|Publication number||US5036102 A|
|Application number||US 07/582,467|
|Publication date||Jul 30, 1991|
|Filing date||Sep 14, 1990|
|Priority date||Apr 11, 1989|
|Also published as||DE59001061D1, EP0392429A1, EP0392429B1, US4999375|
|Publication number||07582467, 582467, US 5036102 A, US 5036102A, US-A-5036102, US5036102 A, US5036102A|
|Inventors||Maria O. Bachynsky, Martin H. Infeld, Richard J. Margolis, Dennis A. Perla|
|Original Assignee||Hoffmann-La Roche Inc.|
|Export Citation||BiBTeX, EndNote, RefMan|
|Patent Citations (11), Non-Patent Citations (6), Referenced by (9), Classifications (21), Legal Events (6)|
|External Links: USPTO, USPTO Assignment, Espacenet|
This is a division of application Ser. No. 07/336,179, filed Apr. 11, 1989 now U.S. Pat. No. 4,999,375 issued Mar. 12, 1991.
This invention is directed to reagent compositions of psoralen comprising sterile aqueous solutions suitable for extracorporeal administration to blood from a subject being treated by ultravoilet-A photophoresis.
The instant invention is also directed to methods for alleviating a leukocyte mediated condition by treating a subject undergoing ultraviolet-A photophoresis with the extracorporeally administered psoralen reagent composition of the invention.
Psoralen is a linear three ring heterocyclic compound of the general structure ##STR1## It is a bifunctional photoreactive molecule which forms covalent bonds with nucleic acids in the presence of near ultraviolet light. Psoralen's ability to react with DNA has given it clinical importance in the treatment of various skin disorders, and its ability to form interstrand crosslinks in double stranded DNA has made it a useful agent in the study of nucleic acid structure and function.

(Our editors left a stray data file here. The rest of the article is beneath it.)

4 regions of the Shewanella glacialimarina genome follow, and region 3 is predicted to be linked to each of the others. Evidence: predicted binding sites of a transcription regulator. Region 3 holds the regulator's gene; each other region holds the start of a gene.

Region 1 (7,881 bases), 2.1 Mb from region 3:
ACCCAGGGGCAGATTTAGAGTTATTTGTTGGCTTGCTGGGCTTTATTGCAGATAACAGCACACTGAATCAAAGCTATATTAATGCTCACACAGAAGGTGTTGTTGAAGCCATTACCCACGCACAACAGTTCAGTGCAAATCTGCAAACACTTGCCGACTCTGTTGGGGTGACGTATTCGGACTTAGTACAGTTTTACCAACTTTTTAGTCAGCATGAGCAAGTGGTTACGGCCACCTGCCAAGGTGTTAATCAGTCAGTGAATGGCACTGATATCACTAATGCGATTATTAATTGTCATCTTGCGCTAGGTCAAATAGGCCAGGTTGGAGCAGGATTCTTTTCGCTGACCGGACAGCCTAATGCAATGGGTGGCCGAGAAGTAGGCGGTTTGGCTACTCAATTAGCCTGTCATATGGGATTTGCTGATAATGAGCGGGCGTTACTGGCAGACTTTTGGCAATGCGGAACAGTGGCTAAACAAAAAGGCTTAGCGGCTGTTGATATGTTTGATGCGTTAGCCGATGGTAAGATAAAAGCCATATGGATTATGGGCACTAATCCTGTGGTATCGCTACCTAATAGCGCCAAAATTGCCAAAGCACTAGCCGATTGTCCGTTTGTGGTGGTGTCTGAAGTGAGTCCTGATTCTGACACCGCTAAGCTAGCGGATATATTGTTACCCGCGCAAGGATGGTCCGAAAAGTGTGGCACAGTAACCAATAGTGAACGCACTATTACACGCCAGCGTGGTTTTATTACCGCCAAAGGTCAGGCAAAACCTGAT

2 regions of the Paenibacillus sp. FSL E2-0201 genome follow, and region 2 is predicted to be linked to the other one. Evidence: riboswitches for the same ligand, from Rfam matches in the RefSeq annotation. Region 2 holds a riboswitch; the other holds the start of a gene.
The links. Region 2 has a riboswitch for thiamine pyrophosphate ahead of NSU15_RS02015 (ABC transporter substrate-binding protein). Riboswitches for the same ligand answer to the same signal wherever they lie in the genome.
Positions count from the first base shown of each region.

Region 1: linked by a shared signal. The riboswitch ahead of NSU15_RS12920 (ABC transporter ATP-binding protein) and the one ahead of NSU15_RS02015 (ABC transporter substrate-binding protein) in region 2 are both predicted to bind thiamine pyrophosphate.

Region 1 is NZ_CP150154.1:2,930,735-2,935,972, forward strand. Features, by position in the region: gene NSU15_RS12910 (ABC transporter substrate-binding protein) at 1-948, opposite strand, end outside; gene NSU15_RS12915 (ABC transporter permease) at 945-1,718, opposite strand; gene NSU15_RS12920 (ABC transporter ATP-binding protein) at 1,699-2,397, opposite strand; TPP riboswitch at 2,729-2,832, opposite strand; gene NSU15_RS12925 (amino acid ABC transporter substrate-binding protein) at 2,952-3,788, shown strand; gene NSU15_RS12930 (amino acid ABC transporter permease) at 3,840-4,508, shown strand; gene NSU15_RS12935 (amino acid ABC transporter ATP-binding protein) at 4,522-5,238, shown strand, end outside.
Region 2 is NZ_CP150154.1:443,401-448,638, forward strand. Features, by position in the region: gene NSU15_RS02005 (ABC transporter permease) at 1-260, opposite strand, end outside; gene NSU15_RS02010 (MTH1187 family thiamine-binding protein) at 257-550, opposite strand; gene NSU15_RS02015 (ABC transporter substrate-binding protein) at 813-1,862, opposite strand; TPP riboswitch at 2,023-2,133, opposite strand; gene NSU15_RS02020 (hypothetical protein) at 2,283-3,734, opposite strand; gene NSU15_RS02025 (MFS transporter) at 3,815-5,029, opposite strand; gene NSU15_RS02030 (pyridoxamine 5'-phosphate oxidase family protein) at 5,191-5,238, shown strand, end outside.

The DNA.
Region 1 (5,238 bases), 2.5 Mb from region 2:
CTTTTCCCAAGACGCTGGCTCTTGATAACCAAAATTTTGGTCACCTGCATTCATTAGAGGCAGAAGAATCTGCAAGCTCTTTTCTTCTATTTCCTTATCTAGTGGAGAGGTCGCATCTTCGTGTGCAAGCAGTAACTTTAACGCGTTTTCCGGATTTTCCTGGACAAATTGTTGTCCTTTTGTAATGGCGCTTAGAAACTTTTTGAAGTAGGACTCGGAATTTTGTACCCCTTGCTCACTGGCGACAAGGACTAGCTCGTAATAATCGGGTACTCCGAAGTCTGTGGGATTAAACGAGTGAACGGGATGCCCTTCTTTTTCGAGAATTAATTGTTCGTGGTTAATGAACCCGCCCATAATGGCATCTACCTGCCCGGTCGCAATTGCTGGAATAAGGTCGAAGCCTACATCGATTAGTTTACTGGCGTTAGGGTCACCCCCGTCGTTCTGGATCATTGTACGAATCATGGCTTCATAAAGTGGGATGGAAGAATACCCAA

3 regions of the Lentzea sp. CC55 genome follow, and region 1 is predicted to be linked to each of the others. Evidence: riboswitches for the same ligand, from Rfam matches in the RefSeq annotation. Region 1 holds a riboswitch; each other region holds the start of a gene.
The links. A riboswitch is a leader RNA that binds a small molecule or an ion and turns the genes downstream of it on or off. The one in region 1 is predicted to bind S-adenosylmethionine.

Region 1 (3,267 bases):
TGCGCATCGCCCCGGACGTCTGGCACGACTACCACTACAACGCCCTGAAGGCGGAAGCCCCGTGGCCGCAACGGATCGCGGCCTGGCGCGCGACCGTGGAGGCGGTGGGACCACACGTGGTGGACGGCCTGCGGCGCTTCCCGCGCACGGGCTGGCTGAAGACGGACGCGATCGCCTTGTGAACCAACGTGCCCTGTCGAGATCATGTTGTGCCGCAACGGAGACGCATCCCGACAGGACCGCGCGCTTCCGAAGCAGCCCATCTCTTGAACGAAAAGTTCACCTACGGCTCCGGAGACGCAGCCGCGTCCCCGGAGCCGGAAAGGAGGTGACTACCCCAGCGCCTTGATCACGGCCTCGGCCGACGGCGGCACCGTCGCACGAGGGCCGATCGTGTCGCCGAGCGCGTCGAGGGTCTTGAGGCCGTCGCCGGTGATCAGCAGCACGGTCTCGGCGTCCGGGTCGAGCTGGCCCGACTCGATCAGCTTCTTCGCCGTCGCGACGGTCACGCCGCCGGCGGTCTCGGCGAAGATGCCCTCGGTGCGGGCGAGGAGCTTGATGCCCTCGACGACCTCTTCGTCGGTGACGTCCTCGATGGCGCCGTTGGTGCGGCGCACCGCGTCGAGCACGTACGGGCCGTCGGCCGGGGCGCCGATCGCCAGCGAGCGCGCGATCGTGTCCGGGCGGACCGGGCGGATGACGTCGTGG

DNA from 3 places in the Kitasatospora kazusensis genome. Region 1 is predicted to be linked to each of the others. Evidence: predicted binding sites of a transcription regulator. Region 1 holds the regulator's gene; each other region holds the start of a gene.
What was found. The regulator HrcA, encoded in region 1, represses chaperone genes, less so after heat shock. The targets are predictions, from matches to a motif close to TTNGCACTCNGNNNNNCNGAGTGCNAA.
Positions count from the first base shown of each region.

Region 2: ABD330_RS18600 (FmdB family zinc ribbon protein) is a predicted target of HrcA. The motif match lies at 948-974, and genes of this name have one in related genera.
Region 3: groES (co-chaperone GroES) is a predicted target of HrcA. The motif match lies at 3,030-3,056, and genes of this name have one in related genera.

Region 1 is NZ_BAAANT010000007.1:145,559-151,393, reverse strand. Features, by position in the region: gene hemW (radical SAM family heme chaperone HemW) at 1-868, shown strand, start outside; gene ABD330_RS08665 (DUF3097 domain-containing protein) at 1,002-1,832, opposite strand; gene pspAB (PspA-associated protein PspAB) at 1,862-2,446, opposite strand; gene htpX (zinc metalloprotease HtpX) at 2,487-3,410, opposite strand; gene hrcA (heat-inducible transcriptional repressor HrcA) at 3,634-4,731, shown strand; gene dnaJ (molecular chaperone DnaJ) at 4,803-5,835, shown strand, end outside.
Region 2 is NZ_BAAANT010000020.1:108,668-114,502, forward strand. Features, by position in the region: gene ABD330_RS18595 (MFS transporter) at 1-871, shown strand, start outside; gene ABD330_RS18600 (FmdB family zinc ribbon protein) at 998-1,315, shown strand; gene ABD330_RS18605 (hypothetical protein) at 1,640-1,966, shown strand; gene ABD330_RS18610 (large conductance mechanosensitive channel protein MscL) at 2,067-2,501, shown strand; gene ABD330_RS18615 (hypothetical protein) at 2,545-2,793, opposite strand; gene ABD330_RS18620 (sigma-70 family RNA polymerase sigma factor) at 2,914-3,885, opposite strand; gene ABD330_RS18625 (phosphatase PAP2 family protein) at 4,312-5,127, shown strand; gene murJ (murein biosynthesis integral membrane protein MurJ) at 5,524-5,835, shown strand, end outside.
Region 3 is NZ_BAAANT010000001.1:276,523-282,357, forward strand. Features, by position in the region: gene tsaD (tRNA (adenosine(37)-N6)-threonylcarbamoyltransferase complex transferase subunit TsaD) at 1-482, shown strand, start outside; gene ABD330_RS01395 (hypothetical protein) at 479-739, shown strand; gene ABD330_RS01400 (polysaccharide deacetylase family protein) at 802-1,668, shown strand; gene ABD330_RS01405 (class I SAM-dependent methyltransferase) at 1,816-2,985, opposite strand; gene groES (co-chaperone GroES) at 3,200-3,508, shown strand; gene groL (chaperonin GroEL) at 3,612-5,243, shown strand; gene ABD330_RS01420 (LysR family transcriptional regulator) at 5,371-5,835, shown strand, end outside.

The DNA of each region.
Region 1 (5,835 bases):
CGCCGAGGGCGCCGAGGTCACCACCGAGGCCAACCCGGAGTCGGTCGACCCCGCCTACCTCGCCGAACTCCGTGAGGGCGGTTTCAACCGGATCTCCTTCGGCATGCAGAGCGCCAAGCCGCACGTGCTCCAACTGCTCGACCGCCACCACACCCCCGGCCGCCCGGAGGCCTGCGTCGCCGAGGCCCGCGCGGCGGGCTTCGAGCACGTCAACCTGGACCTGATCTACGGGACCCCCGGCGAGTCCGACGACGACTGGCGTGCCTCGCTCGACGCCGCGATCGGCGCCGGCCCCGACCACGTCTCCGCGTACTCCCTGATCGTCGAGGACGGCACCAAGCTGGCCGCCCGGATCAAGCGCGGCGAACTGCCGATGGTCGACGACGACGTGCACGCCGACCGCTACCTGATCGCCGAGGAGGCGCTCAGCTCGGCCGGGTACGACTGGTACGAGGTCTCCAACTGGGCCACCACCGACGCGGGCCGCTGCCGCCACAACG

For over 10 years, patients with psoriasis have been treated with orally administered psoralens and subsequently irradiated with long wave ultraviolet-A radiation (PUVA). Currently, the only psoralen commercially available for oral administration is 8-methoxypsoralen (8-MOP). Since psoralens are lipophilic compounds, poorly soluble in water, one current oral preparation consists of 8-MOP mixed with polyethylene glycols in a soft gelatin capsule. The oral absorption of 8-MOP from this dosage form varies considerably between individuals, so peak serum psoralen levels may occur as early as 1 hour or as late as 4 hours after the capsule is administered. The subject is treated with ultraviolet A irradiation approximately two hours after oral administration of the dosage form. Because the oral absorption of 8-MOP from the capsule is variable, serum levels of 8-MOP at 2 hours post dosing may not be optimal. Since serum levels of 8-MOP and photosensitivity are directly correlated, less than optimal 8-MOP serum levels may be one factor in a poor response to PUVA therapy.
Other routes of administration for 8-MOP have been used. In the United States 8-MOP is available as a topical lotion. In Europe 8-MOP has been applied topically using baths. PUVA baths are effective but inconvenient, and topical absorption of 8-MOP is variable resulting in a lack of predictability of the phototoxic response. PUVA baths have thus not gained wide appeal.